d. What attachment method is best suited for my application?
e. Thin set masonry mortar to apply the panels.

Masonry Adhesives

Thin set masonry adhesives can be used over masonry brick or block walls. The adhesives have a high build and can be used over rough and out of plumb walls with great results. Up to a 3/4" bead of adhesive is applied to the dovetailed ribs on the back of the panels. Enough adhesive must be used to create that cast in place bond.

The most common method to apply the thin set mortar is with a mortar pointing bag. 

Compatible adhesive/base coat data sheet for technical data and information sheet.

  • Sto Primer/Adhesive 80100 is an acrylic-based material used as an adhesive. It is a two-component product to be combined with Portland cement.
  • Senergy Alpha Base Coat Alpha Base Coat is a 100% acrylic adhesive and base coat that is field-mixed with Type I or Type II Portland cement. It has a very creamy texture that spreads easily.
  • Dryvit Genesis  High-performance, fiber-reinforced, dry mix, polymer-modified, cementitious adhesive and base coat specifically formulated for use with Dryvit system.
f. Turning Corners, How to handle inside and outside corners.

How to handle Inside and Outside Corners
Inside Corners
Corners that form an inside angle
Outside Corners
Corners that protrude into a room

We recommend starting an InSoFast project on an inside corner.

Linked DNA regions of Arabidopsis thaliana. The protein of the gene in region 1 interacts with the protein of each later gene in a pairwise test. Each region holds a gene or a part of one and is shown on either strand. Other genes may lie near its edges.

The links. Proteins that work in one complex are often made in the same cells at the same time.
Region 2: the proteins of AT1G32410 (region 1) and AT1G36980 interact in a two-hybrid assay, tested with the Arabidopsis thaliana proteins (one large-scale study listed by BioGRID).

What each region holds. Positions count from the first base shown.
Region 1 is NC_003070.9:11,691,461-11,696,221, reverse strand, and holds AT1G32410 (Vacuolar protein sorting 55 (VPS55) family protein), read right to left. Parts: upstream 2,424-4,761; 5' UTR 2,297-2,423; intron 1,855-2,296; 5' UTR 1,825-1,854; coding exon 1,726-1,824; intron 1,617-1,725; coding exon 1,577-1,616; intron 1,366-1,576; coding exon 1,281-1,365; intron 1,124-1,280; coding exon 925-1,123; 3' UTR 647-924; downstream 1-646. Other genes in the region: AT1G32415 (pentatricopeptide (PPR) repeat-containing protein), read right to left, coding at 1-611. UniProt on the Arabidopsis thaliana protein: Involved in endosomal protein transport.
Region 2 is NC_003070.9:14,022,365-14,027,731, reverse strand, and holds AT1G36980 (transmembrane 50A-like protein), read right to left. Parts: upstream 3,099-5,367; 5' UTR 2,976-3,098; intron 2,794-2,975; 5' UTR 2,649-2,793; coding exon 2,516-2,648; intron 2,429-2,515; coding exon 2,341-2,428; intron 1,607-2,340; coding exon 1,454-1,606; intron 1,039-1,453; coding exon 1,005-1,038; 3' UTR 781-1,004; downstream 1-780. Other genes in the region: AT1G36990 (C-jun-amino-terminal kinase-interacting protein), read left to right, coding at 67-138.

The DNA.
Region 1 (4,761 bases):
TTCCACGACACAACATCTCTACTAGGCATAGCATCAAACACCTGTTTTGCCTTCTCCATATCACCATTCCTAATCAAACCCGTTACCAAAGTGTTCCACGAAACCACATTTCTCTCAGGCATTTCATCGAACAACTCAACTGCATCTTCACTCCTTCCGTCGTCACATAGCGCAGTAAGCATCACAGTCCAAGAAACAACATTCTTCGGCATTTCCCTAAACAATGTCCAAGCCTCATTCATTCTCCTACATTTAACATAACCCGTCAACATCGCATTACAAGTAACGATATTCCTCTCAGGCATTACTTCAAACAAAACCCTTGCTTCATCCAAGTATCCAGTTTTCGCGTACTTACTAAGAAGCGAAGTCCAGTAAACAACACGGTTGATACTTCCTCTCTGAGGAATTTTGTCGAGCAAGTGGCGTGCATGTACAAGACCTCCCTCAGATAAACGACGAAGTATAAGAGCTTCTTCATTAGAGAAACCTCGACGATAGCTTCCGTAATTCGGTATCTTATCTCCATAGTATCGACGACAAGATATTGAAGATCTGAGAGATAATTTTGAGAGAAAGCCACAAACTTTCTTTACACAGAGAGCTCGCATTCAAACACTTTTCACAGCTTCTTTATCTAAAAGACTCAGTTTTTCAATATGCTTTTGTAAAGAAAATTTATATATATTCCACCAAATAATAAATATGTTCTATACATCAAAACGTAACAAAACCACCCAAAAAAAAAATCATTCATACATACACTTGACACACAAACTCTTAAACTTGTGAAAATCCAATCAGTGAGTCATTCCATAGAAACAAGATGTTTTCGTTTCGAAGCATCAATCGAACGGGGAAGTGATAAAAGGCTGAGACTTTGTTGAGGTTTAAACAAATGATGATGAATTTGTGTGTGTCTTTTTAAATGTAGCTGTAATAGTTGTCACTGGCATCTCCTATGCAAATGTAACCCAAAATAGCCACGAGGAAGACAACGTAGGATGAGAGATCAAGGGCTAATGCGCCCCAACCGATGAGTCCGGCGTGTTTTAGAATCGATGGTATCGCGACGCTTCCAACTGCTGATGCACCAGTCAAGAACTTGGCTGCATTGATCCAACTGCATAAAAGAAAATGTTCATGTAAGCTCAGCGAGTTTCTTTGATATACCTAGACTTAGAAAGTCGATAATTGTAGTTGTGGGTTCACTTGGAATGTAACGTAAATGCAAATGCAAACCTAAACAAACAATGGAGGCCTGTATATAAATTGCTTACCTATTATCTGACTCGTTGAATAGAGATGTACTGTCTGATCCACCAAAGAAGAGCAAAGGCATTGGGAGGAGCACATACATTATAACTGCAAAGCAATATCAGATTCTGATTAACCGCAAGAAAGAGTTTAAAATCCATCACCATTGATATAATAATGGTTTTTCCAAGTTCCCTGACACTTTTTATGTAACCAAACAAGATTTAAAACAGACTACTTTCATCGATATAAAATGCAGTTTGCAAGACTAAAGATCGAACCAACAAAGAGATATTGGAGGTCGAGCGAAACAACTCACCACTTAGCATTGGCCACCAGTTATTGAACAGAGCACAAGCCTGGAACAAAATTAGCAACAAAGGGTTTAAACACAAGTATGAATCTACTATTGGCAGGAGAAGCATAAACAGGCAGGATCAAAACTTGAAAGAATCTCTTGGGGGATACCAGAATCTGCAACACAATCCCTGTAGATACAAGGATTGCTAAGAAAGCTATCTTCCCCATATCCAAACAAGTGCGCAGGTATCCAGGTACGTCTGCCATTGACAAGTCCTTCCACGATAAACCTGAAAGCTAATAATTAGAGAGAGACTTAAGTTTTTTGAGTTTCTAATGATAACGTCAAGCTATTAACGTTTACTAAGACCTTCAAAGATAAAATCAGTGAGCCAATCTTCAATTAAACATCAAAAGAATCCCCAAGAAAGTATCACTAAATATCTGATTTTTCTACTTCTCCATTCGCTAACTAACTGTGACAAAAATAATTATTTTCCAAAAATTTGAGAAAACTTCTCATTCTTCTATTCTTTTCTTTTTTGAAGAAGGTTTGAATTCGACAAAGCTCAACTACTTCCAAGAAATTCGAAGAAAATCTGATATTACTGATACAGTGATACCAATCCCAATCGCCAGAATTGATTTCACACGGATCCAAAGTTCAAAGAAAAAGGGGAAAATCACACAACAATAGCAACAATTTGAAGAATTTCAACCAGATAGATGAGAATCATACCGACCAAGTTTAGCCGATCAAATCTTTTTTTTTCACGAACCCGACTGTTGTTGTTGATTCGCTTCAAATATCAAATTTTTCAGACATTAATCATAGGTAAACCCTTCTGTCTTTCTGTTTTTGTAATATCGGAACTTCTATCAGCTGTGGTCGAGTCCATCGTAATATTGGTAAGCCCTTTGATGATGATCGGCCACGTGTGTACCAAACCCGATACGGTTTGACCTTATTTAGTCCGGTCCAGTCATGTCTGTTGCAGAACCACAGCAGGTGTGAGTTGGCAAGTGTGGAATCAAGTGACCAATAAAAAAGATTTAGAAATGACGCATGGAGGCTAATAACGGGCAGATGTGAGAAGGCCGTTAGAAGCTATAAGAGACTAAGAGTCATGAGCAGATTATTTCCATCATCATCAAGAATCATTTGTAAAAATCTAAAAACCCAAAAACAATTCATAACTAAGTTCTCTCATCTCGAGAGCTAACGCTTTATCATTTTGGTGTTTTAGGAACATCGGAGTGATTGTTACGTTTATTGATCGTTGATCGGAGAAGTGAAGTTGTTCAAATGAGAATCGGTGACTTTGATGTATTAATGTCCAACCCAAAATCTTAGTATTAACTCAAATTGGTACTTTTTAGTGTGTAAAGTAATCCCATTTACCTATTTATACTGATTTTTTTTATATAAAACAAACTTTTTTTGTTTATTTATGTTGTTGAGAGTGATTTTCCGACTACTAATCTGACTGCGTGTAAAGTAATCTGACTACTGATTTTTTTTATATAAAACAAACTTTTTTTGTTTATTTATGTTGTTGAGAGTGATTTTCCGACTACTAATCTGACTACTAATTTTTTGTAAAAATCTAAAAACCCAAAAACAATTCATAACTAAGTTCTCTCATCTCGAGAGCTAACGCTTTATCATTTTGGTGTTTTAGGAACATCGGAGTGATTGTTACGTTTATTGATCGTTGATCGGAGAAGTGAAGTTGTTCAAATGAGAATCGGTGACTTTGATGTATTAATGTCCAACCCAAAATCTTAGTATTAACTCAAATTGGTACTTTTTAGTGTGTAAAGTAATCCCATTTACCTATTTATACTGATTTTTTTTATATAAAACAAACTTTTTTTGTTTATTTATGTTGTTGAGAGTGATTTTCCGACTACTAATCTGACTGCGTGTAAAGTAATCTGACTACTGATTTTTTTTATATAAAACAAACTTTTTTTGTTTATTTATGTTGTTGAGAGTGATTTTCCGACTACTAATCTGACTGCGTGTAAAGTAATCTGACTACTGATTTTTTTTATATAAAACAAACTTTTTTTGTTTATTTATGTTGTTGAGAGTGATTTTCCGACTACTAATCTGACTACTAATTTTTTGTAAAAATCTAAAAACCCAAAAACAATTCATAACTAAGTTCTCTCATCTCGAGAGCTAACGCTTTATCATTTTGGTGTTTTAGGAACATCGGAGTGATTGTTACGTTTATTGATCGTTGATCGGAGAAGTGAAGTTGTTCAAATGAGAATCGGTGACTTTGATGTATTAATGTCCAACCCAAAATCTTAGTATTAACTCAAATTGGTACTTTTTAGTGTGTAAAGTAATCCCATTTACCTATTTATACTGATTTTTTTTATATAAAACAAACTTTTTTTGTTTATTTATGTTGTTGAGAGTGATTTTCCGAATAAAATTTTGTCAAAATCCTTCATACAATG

Turning Corners cutting and gluing panels. Cut the panels a 1/4" less than the actual measurement, this will relieve any pressure in the corner that my force panels to pop out.

Scribing the measurement onto the panel for easy cutting.

Cutting the panel a 1/4" shy will also allow for an easy fit for the tongue and groove of the panels edges. Some basement applications of poured in place concrete have rounded corners, trim the panel's edge to keep the panel flat and tight to the wall.

Add a bead of adhesive to the cut edge of the panel to secure the outside edge to the wall.

Install the first panel flush with the corner edge of the concrete wall making sure to place a solid-backing bead of adhesive near the edge of the cut. On the cut-off piece or second panel run two beads of adhesive. The first bead, running approximately 1" from the edge, will bond the foam of the InSoFast panels together at the corner.

Turning the corner, the next panel should fit snug against the first panel. The second bead, running approximately 3" from the edge of the panel, will bond the foam of the InSoFast panel to the concrete. Securing drywall to a foam corner.

Important: some steps of this process will involve applying adhesive directly to a panel's foam surface. We strongly recommend using PL Premium 3X Stronger Construction Adhesive for this purpose. This glue has been tested to work with the EPS foam.

Inside Corners

install-inside-cornerCorners that form an inside angle

Cut the first panel about ¼" less than the actual measurement needed so that the panel is not tight to the corner. Turning the corner, the next panel should fit snug against the first panel.

corners-definedsolid-backing-corner

 

Outside Corners

install-outside-corner

Corners that protrude into a room

These corners need a metal corner bead attached to them. If necessary, mark and cut the first panel flush with the corner. You will use the cut off piece, or a new panel, to wrap around the other side of the corner.